I must say, you are good at hiding those clues.

What hobbies do you enjoy?
Reading. A LOT.  And for the record, I always write reviews unless the book is so bad I won’t even finish it.  Crocheting is also a favorite pastime. There’s gotta be something else, but nothing comes to mind at the moment. 

It's so important as writers to read a lot. 

Favorite food? 
My mom’s enchiladas. She’s from Texas so that was always a favorite of ours growing up. And still today. Of course, chocolate is always on the list.

Oooh, I love enchiladas, especially if the person making them is from the southwest.

Thanks Shirley for sharing a bit of your life with us today!

LINKS
The Scarry Inn

Saturday, September 26, 2015

How To Get The Most From Writing Conferences



While we prepare for our next member interview, I thought we could consider how to make attending writing conferences worth your while. Fall is a great time to find a conference.

 
This is a picture from last weekends Ozark Romance Authors Conference in Springfield MO. It's a great and very affordable conference in the heart of Ozark Mountain Country. Check it out here:
 
If you live too far away from this conference, get online and search for writer conferences. There are ones all over the country and even on cruise ships. Wouldn't that be fun!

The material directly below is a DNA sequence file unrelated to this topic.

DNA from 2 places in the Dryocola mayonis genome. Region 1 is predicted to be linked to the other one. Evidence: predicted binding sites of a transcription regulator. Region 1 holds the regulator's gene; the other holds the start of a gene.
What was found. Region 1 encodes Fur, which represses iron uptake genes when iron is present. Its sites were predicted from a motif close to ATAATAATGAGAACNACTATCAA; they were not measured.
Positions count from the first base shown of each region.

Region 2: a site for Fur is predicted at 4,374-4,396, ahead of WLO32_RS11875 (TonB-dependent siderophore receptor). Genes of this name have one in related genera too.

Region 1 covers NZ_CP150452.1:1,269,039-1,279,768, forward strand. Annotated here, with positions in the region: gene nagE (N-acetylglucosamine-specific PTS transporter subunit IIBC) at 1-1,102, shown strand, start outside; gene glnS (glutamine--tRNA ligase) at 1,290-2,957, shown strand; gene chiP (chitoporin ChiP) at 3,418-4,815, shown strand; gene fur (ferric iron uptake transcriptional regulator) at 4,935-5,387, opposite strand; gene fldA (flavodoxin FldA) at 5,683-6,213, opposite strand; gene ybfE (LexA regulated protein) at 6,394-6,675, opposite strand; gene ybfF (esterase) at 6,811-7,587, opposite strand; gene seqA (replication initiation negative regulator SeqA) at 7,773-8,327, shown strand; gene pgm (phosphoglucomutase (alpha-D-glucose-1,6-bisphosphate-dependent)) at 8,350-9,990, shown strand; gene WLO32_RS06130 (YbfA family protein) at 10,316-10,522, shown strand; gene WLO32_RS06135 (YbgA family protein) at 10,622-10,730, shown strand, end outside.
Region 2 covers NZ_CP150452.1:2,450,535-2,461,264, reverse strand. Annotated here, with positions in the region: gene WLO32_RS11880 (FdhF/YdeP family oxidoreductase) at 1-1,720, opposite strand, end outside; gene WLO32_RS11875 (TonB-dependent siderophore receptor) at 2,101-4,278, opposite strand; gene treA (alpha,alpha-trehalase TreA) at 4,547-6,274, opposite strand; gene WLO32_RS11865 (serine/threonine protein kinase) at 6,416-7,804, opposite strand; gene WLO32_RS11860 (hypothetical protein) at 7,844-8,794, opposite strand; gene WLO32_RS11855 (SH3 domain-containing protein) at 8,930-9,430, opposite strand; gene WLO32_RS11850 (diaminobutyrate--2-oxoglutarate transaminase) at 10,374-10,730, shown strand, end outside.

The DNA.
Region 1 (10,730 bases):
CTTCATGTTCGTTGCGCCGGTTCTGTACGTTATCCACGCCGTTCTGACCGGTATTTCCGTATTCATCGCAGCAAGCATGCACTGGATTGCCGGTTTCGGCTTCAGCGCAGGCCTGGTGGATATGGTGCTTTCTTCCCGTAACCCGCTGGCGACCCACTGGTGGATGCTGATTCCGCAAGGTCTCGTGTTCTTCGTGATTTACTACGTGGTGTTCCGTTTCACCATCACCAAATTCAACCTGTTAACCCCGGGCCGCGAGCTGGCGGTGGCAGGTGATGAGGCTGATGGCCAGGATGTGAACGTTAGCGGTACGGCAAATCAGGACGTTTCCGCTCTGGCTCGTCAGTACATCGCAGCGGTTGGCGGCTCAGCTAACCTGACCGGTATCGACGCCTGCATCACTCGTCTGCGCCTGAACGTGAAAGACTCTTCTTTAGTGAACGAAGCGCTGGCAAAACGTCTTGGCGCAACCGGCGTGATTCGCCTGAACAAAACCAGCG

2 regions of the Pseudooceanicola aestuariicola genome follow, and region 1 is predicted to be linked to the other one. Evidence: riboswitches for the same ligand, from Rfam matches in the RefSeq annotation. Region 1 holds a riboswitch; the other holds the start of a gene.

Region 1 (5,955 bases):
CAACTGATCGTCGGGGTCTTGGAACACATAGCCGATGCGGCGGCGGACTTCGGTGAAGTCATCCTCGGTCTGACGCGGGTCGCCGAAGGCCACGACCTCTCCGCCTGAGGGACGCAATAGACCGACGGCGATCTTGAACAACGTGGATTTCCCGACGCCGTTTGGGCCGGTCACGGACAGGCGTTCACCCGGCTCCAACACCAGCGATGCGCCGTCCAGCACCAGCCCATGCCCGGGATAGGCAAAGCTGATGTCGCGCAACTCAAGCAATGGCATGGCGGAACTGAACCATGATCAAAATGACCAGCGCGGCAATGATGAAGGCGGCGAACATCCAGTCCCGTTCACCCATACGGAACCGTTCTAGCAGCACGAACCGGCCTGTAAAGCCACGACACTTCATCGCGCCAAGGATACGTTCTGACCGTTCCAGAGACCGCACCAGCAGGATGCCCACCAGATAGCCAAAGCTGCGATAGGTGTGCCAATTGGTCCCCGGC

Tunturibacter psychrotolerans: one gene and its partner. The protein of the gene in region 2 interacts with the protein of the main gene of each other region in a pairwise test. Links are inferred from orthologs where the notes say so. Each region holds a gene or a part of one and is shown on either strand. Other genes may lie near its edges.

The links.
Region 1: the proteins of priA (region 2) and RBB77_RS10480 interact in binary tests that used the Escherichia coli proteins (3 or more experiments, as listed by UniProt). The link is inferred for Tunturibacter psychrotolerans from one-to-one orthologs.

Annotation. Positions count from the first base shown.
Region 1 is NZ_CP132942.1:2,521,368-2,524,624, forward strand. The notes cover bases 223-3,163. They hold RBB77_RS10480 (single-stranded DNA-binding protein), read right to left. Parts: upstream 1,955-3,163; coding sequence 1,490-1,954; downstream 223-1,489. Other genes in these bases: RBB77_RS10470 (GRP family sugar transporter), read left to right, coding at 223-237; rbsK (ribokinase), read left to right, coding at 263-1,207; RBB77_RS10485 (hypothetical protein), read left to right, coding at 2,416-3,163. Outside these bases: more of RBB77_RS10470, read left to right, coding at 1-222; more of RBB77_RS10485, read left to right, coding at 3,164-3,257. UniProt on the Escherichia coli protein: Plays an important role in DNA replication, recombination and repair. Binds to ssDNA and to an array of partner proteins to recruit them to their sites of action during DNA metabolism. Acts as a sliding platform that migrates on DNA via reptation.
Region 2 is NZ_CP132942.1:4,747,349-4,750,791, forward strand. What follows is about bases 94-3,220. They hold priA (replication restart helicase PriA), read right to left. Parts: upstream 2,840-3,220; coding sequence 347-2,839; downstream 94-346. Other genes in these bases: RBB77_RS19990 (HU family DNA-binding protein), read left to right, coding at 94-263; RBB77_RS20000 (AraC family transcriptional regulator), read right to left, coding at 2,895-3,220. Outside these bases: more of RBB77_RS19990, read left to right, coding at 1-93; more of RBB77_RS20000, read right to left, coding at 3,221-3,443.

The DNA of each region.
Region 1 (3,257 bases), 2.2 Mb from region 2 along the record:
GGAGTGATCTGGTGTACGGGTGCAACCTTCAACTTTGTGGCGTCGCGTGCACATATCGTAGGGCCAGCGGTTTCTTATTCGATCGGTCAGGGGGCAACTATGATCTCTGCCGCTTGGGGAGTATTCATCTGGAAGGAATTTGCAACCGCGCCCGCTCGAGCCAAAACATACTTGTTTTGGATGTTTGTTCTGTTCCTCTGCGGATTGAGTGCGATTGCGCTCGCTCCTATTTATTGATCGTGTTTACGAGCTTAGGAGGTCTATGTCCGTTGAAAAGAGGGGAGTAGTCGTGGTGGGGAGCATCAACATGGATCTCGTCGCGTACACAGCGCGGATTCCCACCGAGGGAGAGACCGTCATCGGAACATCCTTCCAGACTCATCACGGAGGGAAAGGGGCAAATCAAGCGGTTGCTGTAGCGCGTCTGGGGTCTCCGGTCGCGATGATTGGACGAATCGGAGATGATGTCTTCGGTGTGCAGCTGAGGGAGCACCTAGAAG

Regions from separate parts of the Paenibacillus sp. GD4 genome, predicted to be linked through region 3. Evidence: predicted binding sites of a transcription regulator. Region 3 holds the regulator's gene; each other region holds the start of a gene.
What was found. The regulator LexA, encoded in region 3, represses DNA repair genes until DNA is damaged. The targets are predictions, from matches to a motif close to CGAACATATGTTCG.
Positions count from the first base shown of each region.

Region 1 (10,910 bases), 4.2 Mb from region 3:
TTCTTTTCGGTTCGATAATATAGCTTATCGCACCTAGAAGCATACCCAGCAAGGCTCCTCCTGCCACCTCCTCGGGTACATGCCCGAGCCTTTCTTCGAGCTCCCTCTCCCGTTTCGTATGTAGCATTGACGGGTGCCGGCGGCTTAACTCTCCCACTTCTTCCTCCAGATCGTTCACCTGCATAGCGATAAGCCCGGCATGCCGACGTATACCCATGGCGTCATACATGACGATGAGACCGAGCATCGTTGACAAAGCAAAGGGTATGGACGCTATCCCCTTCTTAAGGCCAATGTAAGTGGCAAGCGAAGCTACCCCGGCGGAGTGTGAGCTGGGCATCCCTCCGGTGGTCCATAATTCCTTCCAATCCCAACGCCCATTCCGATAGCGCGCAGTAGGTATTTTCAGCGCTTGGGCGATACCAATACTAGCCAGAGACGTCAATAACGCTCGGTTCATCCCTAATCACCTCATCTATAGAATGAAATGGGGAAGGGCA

Here are some tips.
  1. If you can afford it, stay in the hotel where the conference is. Many times there is a reduced rate for attendees. Not only does this eliminate driving so much, you are sure to meet other attendees staying there and maybe make some lifelong friends. Or make important connections with the speakers.
  2. Pack a sweater - especially if you tend to run cold. Conference rooms are notoriously chilly. And wear comfortable shoes and clothes. Most conferences these days are pretty laid back in their dress code. But check ahead and make sure if there is a cocktail party or banquet, you are prepared with a little nicer attire.
  3. Take notes, lots of notes. Something may not resonate with you at the time, but later, a light bulb might go off and give you a great idea or inspire you in some way.
  4. At lunch, try to snag a table with one of the speakers. You will hear things and learn things that aren't necessarily in their presentation. It is also a chance for you to stand out from the crowd.
  5. If pitch sessions are available, please sign up. You may be nervous or maybe your work isn't quite done, but that's okay. Who knows what connection you will make or offer you will get.
  6. If author tables are present, be sure and visit them during breaks. Hopefully you have extra money to spend on books. If not, it's okay just to visit and ask them questions. Many also offer free stuff, like candy!
  7. Raise your hand - ask questions. There is no reason to leave a conference without your brain packed full of information.